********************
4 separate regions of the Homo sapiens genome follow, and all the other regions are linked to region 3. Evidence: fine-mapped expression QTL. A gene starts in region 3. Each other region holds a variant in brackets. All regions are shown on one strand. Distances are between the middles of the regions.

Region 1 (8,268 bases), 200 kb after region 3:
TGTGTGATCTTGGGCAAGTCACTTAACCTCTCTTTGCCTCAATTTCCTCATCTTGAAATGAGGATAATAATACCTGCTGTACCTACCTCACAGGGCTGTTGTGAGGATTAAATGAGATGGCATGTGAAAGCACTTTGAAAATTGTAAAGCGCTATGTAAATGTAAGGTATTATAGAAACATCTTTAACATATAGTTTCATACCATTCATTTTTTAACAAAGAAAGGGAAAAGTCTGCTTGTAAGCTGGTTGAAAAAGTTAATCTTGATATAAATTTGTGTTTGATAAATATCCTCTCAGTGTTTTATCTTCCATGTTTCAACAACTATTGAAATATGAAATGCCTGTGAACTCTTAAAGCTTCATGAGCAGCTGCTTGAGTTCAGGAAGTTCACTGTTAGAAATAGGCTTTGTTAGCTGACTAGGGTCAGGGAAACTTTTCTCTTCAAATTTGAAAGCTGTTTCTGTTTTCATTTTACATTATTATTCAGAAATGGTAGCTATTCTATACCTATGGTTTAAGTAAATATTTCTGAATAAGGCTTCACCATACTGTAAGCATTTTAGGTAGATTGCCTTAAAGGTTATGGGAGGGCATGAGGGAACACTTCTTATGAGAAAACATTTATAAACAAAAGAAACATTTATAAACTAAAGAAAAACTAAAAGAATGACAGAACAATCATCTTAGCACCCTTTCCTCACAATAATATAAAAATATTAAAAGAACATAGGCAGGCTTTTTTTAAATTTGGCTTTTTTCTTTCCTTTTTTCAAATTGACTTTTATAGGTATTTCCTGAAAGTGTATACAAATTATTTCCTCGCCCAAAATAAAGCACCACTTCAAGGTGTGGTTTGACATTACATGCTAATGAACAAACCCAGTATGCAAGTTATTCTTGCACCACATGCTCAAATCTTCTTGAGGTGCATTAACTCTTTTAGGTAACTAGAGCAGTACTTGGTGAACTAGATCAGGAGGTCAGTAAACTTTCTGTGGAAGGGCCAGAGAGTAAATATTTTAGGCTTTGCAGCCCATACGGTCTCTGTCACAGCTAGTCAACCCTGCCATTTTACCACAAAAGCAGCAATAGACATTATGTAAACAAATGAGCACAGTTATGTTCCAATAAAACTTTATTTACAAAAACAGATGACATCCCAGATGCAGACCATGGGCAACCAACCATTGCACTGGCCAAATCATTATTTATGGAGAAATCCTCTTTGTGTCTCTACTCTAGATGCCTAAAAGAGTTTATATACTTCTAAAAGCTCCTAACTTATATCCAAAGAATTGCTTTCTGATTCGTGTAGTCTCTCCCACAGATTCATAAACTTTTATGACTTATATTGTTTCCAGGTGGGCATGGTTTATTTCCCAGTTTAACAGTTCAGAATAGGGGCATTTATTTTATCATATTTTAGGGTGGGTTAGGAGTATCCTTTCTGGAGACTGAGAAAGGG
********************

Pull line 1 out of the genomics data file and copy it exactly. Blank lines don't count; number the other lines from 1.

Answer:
4 separate regions of the Homo sapiens genome follow, and all the other regions are linked to region 3. Evidence: fine-mapped expression QTL. A gene starts in region 3. Each other region holds a variant in brackets. All regions are shown on one strand. Distances are between the middles of the regions.